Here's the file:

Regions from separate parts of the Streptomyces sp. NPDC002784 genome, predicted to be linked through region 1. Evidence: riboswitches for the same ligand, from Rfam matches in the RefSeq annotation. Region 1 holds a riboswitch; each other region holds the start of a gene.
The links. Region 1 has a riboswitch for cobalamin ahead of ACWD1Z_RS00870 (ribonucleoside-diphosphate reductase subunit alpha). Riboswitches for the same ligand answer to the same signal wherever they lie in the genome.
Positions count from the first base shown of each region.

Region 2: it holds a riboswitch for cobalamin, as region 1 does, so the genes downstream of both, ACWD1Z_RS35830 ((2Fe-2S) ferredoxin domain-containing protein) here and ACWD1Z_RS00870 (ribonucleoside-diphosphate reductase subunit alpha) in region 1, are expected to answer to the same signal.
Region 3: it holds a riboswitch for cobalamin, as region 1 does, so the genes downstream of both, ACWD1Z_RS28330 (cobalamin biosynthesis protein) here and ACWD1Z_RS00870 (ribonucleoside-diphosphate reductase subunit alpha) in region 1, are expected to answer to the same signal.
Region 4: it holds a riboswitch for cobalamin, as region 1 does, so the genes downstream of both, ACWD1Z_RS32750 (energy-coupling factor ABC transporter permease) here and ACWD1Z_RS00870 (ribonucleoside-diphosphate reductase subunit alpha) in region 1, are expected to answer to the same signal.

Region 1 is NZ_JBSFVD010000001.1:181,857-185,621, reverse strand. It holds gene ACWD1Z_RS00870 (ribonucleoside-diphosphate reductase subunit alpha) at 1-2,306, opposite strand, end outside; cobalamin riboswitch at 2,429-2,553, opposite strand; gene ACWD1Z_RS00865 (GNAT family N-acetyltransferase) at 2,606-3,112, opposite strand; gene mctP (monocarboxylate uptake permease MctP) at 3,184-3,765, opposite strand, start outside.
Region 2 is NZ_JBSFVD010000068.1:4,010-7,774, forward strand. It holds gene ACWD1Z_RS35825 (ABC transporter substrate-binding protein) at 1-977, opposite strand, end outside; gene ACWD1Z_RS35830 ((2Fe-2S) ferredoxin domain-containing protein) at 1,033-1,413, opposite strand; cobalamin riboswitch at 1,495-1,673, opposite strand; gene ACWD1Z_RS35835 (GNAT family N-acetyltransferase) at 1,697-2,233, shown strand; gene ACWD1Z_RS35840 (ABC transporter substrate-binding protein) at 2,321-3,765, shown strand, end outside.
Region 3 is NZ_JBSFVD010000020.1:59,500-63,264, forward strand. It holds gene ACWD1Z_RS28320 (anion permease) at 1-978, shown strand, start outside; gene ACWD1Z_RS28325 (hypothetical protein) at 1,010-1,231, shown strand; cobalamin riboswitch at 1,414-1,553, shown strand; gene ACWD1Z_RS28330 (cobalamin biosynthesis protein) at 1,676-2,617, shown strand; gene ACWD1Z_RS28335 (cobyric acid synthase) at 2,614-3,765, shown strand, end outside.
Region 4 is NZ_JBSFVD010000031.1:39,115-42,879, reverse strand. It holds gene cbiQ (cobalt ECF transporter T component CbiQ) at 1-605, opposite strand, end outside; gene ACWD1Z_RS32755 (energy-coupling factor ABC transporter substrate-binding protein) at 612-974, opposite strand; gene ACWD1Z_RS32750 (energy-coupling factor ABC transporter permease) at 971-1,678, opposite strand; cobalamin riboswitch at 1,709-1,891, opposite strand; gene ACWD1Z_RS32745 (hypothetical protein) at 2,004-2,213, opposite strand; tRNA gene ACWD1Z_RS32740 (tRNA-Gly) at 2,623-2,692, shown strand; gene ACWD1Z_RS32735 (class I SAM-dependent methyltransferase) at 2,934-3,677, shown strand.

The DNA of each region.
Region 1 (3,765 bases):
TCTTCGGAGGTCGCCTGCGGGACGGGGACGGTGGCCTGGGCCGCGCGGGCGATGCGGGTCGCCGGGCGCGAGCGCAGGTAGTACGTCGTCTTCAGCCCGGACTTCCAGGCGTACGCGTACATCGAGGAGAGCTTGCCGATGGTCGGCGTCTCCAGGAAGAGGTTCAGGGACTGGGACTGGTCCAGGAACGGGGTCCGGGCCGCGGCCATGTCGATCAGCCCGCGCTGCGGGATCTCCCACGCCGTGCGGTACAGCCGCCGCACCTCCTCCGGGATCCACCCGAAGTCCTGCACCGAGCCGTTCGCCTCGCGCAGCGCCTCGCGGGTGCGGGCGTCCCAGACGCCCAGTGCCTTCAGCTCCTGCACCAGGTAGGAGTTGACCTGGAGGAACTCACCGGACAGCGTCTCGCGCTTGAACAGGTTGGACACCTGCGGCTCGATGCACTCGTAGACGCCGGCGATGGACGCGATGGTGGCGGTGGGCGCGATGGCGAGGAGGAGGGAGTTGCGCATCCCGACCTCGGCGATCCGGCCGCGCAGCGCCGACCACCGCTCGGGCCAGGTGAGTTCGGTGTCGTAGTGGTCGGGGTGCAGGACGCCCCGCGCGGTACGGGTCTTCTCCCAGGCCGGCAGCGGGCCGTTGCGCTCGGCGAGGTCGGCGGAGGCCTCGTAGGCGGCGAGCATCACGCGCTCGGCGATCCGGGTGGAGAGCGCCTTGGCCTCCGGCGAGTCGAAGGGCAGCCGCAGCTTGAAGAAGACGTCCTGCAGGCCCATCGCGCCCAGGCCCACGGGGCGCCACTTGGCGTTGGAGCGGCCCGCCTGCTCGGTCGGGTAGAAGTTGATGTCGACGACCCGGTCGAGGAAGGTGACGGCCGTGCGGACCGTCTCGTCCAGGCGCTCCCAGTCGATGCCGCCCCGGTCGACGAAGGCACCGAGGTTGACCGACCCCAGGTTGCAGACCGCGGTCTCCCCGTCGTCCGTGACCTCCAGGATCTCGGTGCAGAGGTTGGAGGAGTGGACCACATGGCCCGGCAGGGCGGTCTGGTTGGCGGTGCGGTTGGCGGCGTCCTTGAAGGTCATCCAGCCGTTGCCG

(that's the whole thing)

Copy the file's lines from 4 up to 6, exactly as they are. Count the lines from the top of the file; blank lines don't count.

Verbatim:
Region 2: it holds a riboswitch for cobalamin, as region 1 does, so the genes downstream of both, ACWD1Z_RS35830 ((2Fe-2S) ferredoxin domain-containing protein) here and ACWD1Z_RS00870 (ribonucleoside-diphosphate reductase subunit alpha) in region 1, are expected to answer to the same signal.
Region 3: it holds a riboswitch for cobalamin, as region 1 does, so the genes downstream of both, ACWD1Z_RS28330 (cobalamin biosynthesis protein) here and ACWD1Z_RS00870 (ribonucleoside-diphosphate reductase subunit alpha) in region 1, are expected to answer to the same signal.
Region 4: it holds a riboswitch for cobalamin, as region 1 does, so the genes downstream of both, ACWD1Z_RS32750 (energy-coupling factor ABC transporter permease) here and ACWD1Z_RS00870 (ribonucleoside-diphosphate reductase subunit alpha) in region 1, are expected to answer to the same signal.